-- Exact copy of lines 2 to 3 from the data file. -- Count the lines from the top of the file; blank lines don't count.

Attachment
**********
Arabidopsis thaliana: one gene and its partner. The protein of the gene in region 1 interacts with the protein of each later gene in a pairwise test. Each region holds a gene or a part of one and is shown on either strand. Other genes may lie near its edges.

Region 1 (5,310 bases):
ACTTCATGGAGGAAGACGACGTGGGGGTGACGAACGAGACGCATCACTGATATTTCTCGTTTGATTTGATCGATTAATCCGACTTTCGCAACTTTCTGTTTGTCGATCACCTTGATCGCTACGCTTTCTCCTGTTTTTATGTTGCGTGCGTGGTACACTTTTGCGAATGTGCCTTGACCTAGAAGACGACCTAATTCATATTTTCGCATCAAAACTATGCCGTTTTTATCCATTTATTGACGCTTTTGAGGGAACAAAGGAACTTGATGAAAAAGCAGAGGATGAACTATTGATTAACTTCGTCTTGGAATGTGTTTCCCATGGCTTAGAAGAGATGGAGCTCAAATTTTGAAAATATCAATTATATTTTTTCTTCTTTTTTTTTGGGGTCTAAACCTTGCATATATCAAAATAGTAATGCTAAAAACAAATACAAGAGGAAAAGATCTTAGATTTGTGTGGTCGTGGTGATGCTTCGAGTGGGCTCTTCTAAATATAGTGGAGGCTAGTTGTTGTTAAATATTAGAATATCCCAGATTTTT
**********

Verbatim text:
Region 1 (5,310 bases):
ACTTCATGGAGGAAGACGACGTGGGGGTGACGAACGAGACGCATCACTGATATTTCTCGTTTGATTTGATCGATTAATCCGACTTTCGCAACTTTCTGTTTGTCGATCACCTTGATCGCTACGCTTTCTCCTGTTTTTATGTTGCGTGCGTGGTACACTTTTGCGAATGTGCCTTGACCTAGAAGACGACCTAATTCATATTTTCGCATCAAAACTATGCCGTTTTTATCCATTTATTGACGCTTTTGAGGGAACAAAGGAACTTGATGAAAAAGCAGAGGATGAACTATTGATTAACTTCGTCTTGGAATGTGTTTCCCATGGCTTAGAAGAGATGGAGCTCAAATTTTGAAAATATCAATTATATTTTTTCTTCTTTTTTTTTGGGGTCTAAACCTTGCATATATCAAAATAGTAATGCTAAAAACAAATACAAGAGGAAAAGATCTTAGATTTGTGTGGTCGTGGTGATGCTTCGAGTGGGCTCTTCTAAATATAGTGGAGGCTAGTTGTTGTTAAATATTAGAATATCCCAGATTTTT